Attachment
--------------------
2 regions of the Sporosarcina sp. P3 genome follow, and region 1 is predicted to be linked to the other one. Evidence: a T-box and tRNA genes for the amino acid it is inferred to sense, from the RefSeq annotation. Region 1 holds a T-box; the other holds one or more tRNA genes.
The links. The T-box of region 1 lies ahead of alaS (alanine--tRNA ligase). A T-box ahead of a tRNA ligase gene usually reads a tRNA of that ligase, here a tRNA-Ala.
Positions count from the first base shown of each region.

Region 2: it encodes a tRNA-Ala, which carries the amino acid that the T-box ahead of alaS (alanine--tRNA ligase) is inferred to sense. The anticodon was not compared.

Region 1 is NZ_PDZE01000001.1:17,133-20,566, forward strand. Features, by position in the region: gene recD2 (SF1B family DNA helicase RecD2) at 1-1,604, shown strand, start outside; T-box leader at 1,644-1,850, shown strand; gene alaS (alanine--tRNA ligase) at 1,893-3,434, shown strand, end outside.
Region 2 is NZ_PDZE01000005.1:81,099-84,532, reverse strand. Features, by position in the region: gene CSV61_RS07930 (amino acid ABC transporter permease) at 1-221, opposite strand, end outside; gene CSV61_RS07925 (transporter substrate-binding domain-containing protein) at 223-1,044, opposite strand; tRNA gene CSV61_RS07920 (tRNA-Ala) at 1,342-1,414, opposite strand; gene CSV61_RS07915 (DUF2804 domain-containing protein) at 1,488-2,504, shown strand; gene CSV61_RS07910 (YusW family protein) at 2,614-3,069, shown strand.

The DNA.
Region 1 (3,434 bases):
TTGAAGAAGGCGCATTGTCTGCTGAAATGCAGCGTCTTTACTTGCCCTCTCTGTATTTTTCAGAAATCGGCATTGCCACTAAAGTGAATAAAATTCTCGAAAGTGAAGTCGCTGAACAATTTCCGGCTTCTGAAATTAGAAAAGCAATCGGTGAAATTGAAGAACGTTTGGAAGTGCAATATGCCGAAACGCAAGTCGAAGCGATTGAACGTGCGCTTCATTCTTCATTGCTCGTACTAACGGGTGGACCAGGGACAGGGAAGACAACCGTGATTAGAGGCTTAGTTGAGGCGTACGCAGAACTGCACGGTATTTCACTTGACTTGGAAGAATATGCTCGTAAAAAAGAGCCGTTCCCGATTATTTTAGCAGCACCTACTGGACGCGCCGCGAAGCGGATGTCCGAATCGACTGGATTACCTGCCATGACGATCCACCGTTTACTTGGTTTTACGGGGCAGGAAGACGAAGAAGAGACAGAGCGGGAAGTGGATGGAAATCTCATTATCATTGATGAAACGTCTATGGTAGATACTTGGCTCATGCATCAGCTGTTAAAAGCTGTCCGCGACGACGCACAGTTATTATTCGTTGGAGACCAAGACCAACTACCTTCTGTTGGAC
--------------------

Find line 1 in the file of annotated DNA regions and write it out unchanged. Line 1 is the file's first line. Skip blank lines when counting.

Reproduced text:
2 regions of the Sporosarcina sp. P3 genome follow, and region 1 is predicted to be linked to the other one. Evidence: a T-box and tRNA genes for the amino acid it is inferred to sense, from the RefSeq annotation. Region 1 holds a T-box; the other holds one or more tRNA genes.